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A man displays a protest message on his iPhone at a small rally in Santa Monica, California, in support of Apple's refusal to help the FBI access the cell phone of San Bernardino gunman Syed Farook. Reuters/Lucy Nicholson

Apple Inc. is hoping a decision from a federal judge in Brooklyn will help convince a California Central District Court judge to drop an order that would force the iOS maker to assist the FBI by developing software to bypass security features in its iPhone, according to a court filing submitted Wednesday.

In the New York case, Magistrate Judge James Orenstein on Monday denied a request by the U.S. Department of Justice to compel Apple to bypass the passcode security on an iPhone tied to a convicted drug trafficker.

More specifically, he ruled that the U.S. government failed to establish it had the authority to get the order issued through the All Writs Act. The 1789 law also is the basis for the FBI’s demand for Apple to help it unlock an iPhone 5C tied to Syed Rizwan Farook, one of two terrorists killed after staging the Dec. 2 attack in San Bernardino, California, that left 14 dead and 22 wounded.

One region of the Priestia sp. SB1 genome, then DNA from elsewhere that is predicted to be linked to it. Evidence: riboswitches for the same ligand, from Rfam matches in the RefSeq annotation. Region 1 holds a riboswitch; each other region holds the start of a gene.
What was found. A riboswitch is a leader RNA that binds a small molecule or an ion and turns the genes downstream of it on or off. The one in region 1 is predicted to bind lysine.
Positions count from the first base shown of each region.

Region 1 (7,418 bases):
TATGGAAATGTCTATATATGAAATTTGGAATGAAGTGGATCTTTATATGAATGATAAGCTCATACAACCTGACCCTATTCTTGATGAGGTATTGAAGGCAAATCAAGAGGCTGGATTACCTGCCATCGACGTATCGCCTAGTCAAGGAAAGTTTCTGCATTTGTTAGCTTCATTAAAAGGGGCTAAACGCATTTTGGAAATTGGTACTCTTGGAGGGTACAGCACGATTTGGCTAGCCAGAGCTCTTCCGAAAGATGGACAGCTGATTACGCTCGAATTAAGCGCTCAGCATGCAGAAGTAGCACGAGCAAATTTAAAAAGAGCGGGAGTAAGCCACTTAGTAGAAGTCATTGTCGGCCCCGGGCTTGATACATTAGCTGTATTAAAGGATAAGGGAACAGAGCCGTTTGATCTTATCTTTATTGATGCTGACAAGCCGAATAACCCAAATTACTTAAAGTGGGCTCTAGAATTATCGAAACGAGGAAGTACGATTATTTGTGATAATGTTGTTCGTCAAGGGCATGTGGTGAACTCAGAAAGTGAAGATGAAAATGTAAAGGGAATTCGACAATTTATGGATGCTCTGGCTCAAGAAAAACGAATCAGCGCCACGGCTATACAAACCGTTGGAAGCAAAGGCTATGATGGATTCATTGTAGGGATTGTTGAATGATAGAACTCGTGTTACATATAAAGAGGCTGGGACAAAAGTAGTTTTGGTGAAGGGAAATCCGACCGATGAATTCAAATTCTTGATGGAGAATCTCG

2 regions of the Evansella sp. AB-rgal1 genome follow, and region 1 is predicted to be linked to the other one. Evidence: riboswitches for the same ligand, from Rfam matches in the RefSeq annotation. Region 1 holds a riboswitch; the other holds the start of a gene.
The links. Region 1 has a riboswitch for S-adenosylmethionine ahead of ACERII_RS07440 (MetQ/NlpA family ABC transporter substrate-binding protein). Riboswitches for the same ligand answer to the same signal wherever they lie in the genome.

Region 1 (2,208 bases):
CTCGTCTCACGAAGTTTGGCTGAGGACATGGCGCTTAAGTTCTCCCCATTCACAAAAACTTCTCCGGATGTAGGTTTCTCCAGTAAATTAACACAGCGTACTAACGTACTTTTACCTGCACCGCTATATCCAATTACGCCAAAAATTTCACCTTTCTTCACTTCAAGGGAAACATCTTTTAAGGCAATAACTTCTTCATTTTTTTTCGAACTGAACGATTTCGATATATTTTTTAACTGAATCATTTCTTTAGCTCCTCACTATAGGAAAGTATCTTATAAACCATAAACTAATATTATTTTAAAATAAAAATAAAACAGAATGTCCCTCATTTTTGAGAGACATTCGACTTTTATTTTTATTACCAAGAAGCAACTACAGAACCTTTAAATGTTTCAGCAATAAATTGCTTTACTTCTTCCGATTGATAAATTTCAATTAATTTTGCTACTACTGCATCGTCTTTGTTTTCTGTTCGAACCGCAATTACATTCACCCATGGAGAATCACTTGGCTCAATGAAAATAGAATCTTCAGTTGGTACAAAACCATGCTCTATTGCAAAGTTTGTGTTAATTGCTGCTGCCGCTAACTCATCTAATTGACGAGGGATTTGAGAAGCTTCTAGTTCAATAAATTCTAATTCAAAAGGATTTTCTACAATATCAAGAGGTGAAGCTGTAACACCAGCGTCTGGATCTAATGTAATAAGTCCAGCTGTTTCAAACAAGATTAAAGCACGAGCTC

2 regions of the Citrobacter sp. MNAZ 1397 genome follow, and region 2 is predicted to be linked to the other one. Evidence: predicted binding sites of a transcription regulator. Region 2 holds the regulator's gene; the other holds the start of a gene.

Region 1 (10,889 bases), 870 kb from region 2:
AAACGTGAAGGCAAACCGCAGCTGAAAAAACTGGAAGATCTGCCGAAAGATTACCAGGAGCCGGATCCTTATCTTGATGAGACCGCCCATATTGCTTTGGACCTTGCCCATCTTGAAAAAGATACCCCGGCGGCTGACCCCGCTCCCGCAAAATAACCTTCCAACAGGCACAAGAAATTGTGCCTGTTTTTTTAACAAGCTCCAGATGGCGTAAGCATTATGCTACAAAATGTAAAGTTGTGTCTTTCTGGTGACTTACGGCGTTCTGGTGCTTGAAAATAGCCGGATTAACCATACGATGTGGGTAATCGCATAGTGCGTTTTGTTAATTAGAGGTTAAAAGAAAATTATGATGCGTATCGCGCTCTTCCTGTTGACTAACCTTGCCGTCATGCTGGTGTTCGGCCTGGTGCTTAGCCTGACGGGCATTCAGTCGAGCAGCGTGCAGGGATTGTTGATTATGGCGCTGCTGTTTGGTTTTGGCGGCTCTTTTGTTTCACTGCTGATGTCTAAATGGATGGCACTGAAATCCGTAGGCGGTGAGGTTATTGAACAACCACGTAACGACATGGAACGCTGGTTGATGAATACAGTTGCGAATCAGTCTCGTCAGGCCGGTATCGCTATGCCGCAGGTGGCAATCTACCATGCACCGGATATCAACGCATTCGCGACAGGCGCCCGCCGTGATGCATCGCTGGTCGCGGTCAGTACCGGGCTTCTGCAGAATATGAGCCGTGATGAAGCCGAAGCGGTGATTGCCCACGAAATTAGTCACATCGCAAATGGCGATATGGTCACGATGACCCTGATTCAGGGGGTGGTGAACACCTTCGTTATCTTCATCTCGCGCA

"Judge Orenstein considered the government's application under the All Writs Act ("AWA") for an order compelling Apple to unlock the passcode on the iPhone running an older version of iOS, a request far less burdensome than the order sought here," Apple said in the filing. "Judge Orenstein denied the government's request."

Orenstein ruled that the government's use of the All Writs Act in the Brooklyn case was misplaced. “[T]he question to be answered in this matter, and in others like it across the country, is not whether the government should be able to force Apple to help it unlock a specific device; it is instead whether the All Writs Act resolves that issue and many others like it yet to come,” Orenstein wrote in the ruling. “ For the reasons set forth above, I conclude that it does not.”

The Brooklyn case’s outcome could potentially sway Judge Sheri Pym in California on whether to cancel the order. But while Pym can take the ruling under consideration, she’s under no obligation to follow through with a similar ruling. Apple and the FBI are expected in court for a hearing on March 22 to discuss the matter.